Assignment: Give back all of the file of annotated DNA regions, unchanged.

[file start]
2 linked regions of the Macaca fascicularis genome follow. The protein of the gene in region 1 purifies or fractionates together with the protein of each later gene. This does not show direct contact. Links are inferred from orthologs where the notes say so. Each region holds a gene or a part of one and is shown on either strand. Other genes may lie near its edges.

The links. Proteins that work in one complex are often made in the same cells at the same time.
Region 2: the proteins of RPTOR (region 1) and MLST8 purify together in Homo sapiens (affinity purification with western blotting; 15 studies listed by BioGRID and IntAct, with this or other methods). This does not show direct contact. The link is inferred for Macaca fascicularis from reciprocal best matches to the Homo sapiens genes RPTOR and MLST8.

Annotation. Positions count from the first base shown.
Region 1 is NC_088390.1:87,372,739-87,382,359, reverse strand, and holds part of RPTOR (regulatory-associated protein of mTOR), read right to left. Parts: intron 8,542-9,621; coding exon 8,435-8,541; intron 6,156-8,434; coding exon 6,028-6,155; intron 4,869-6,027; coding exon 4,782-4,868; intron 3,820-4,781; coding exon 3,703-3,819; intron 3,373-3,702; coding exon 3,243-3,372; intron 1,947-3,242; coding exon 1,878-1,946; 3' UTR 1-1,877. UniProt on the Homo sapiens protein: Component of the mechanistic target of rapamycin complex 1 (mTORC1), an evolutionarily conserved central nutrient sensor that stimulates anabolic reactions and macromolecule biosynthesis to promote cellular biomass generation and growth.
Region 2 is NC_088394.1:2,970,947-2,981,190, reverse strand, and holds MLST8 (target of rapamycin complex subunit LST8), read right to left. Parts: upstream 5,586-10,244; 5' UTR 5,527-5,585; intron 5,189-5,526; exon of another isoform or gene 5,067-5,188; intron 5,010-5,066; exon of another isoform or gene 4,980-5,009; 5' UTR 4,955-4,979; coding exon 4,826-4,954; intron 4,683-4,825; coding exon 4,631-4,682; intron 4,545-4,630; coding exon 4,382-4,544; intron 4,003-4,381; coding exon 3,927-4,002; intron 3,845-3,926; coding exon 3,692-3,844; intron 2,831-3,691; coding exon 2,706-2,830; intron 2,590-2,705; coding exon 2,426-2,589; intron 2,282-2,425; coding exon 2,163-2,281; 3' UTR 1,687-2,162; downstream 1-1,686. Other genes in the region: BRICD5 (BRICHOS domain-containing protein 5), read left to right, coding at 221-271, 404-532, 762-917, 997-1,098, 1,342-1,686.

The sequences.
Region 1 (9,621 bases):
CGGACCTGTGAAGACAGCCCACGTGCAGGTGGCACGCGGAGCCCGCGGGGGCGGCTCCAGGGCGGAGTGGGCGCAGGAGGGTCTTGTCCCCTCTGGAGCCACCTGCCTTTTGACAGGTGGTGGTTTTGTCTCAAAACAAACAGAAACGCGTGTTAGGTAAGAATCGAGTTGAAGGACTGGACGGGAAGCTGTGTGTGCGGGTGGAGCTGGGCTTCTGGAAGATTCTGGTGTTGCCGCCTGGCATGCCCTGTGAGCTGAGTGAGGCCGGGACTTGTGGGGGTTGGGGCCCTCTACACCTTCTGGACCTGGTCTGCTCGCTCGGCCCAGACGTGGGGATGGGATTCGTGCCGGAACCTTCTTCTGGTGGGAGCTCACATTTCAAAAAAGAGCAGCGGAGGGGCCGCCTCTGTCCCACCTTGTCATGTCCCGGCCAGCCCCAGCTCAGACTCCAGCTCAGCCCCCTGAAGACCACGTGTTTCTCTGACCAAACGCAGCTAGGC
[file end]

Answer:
2 linked regions of the Macaca fascicularis genome follow. The protein of the gene in region 1 purifies or fractionates together with the protein of each later gene. This does not show direct contact. Links are inferred from orthologs where the notes say so. Each region holds a gene or a part of one and is shown on either strand. Other genes may lie near its edges.

The links. Proteins that work in one complex are often made in the same cells at the same time.
Region 2: the proteins of RPTOR (region 1) and MLST8 purify together in Homo sapiens (affinity purification with western blotting; 15 studies listed by BioGRID and IntAct, with this or other methods). This does not show direct contact. The link is inferred for Macaca fascicularis from reciprocal best matches to the Homo sapiens genes RPTOR and MLST8.

Annotation. Positions count from the first base shown.
Region 1 is NC_088390.1:87,372,739-87,382,359, reverse strand, and holds part of RPTOR (regulatory-associated protein of mTOR), read right to left. Parts: intron 8,542-9,621; coding exon 8,435-8,541; intron 6,156-8,434; coding exon 6,028-6,155; intron 4,869-6,027; coding exon 4,782-4,868; intron 3,820-4,781; coding exon 3,703-3,819; intron 3,373-3,702; coding exon 3,243-3,372; intron 1,947-3,242; coding exon 1,878-1,946; 3' UTR 1-1,877. UniProt on the Homo sapiens protein: Component of the mechanistic target of rapamycin complex 1 (mTORC1), an evolutionarily conserved central nutrient sensor that stimulates anabolic reactions and macromolecule biosynthesis to promote cellular biomass generation and growth.
Region 2 is NC_088394.1:2,970,947-2,981,190, reverse strand, and holds MLST8 (target of rapamycin complex subunit LST8), read right to left. Parts: upstream 5,586-10,244; 5' UTR 5,527-5,585; intron 5,189-5,526; exon of another isoform or gene 5,067-5,188; intron 5,010-5,066; exon of another isoform or gene 4,980-5,009; 5' UTR 4,955-4,979; coding exon 4,826-4,954; intron 4,683-4,825; coding exon 4,631-4,682; intron 4,545-4,630; coding exon 4,382-4,544; intron 4,003-4,381; coding exon 3,927-4,002; intron 3,845-3,926; coding exon 3,692-3,844; intron 2,831-3,691; coding exon 2,706-2,830; intron 2,590-2,705; coding exon 2,426-2,589; intron 2,282-2,425; coding exon 2,163-2,281; 3' UTR 1,687-2,162; downstream 1-1,686. Other genes in the region: BRICD5 (BRICHOS domain-containing protein 5), read left to right, coding at 221-271, 404-532, 762-917, 997-1,098, 1,342-1,686.

The sequences.
Region 1 (9,621 bases):
CGGACCTGTGAAGACAGCCCACGTGCAGGTGGCACGCGGAGCCCGCGGGGGCGGCTCCAGGGCGGAGTGGGCGCAGGAGGGTCTTGTCCCCTCTGGAGCCACCTGCCTTTTGACAGGTGGTGGTTTTGTCTCAAAACAAACAGAAACGCGTGTTAGGTAAGAATCGAGTTGAAGGACTGGACGGGAAGCTGTGTGTGCGGGTGGAGCTGGGCTTCTGGAAGATTCTGGTGTTGCCGCCTGGCATGCCCTGTGAGCTGAGTGAGGCCGGGACTTGTGGGGGTTGGGGCCCTCTACACCTTCTGGACCTGGTCTGCTCGCTCGGCCCAGACGTGGGGATGGGATTCGTGCCGGAACCTTCTTCTGGTGGGAGCTCACATTTCAAAAAAGAGCAGCGGAGGGGCCGCCTCTGTCCCACCTTGTCATGTCCCGGCCAGCCCCAGCTCAGACTCCAGCTCAGCCCCCTGAAGACCACGTGTTTCTCTGACCAAACGCAGCTAGGC